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Discussion Starter · #1 ·
I just bought an F38310 (JX4). I don't have an elliptical DirecTV dish yet, so I set it up for OTA and with my DirecTiVo on SVID1. I had it scan the antenna channels, and it used a digital station to set its clock... to January 1980!!!


Or so it appeared. It won't let you reset it either.


I rescanned the antenna, and it set the clock correctly, but moments later it went black for a moment (which may have been unrelated since I was playing with channel guides and menus), then put the clock back to 1980 again! Worse, it still thinks it set it from an HD signal, and won't let me change it!!


Is my TV broken? Should I put in a service call?
 

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Gee I get pissed when every power outage resets it back to 1970. Did you have a power outage in your area. If you did unplug the TV set for about 1 hour to drain the memory and clear the microprocessor.


Also take your remote batteries out and hold # 1 key down for 60 seconds to clear the Microprocessor this can be found on page 82 towards the bottom of your manual. I wish you good luck:)
 

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rttrek,

The clock will automatically be reset based on the digital clock source from the broadcaster. I have seen this on my set and others have comfirmed seeing this also.


So, if the local broadcasters send an incorrect clock (date/time) it automatically gets set in the TV.


If you stay tuned to an analog station for a little while, the TV will eventually let you manually set the clock. But alas... next time you tune to the digital station, it resets again. You just have to either ignore it or complain to your local broadcaster.
 

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Mine is still showing that it's 1970, I wonde why RCA had a default of 32 years ago. They didn't have aything close to digital at that time. I was 23 years old in 1970, all that was new was my new teeth I had to get for eating without brushing.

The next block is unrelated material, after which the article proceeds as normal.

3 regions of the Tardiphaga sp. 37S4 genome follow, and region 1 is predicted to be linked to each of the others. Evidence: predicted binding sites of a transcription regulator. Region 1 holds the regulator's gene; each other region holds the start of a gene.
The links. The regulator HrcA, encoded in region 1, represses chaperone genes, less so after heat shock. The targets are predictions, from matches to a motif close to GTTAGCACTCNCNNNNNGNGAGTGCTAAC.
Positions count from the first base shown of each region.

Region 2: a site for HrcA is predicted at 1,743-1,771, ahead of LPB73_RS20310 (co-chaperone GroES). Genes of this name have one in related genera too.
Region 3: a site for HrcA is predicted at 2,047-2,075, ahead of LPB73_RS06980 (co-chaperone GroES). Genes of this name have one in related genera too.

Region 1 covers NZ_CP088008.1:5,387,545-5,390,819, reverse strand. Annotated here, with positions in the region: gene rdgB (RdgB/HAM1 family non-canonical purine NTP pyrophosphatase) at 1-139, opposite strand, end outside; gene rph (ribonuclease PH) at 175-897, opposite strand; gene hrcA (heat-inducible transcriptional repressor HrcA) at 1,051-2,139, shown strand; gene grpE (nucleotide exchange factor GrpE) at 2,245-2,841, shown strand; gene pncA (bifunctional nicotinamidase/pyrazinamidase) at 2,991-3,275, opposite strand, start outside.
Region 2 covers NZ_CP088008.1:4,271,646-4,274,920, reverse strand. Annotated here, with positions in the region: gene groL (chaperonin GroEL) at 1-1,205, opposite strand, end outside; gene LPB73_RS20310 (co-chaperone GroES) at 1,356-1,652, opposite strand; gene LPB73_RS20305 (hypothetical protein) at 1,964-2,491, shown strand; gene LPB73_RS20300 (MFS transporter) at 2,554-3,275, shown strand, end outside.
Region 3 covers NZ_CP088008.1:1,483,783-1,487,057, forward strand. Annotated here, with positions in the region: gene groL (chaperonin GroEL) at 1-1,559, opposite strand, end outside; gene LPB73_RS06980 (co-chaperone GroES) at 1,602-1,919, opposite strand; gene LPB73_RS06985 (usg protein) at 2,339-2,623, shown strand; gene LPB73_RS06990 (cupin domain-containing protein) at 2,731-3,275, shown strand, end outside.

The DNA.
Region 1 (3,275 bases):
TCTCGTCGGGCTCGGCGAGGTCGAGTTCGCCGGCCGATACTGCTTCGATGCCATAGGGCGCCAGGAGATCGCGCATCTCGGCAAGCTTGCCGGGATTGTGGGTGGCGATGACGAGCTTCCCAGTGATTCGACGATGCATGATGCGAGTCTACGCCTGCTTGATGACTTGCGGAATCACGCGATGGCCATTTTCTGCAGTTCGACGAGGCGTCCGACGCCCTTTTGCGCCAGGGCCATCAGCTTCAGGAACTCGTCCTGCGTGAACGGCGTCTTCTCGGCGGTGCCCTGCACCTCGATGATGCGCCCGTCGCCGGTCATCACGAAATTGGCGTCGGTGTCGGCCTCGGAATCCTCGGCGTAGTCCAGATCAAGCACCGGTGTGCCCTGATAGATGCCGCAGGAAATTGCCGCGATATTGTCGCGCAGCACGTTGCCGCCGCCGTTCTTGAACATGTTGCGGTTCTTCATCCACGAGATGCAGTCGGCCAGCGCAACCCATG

I am on www.sectv.com cable TV company.
 

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Discussion Starter · #5 ·
Actually, when I got home it had reset itself to the correct time and has been fine since.


As for why 1970, it wouldn't surprise me if the innards of this set are running Linux. UNIX and Linux maintain time in seconds since midnight of 1/1/1970. Thus, something clearing the time to 0 would have that effect. If a local station had their clock at zero when they last booted their timekeeping hardware, and it was running Linux or UNIX, then its clock would have started there and would be running ahead from then.
 

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Quote:
Originally posted by rttrek
Actually, when I got home it had reset itself to the correct time and has been fine since.


As for why 1970, it wouldn't surprise me if the innards of this set are running Linux. UNIX and Linux maintain time in seconds since midnight of 1/1/1970. Thus, something clearing the time to 0 would have that effect. If a local station had their clock at zero when they last booted their timekeeping hardware, and it was running Linux or UNIX, then its clock would have started there and would be running ahead from then.
All C run time Libraries, which Unix was built with, have the time_t data type for time storage. The OS doesn't have to be Unix based. Nearly all modern embedded software written over the last 10 years is written in C.
 

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I just checked the clock, it's set for Friday 1/04/70. January the 4th 1970. My other clocks reset to 1999, but not to 1970. This is rediculis for a HDTV to reset before HDTV was even born!
 
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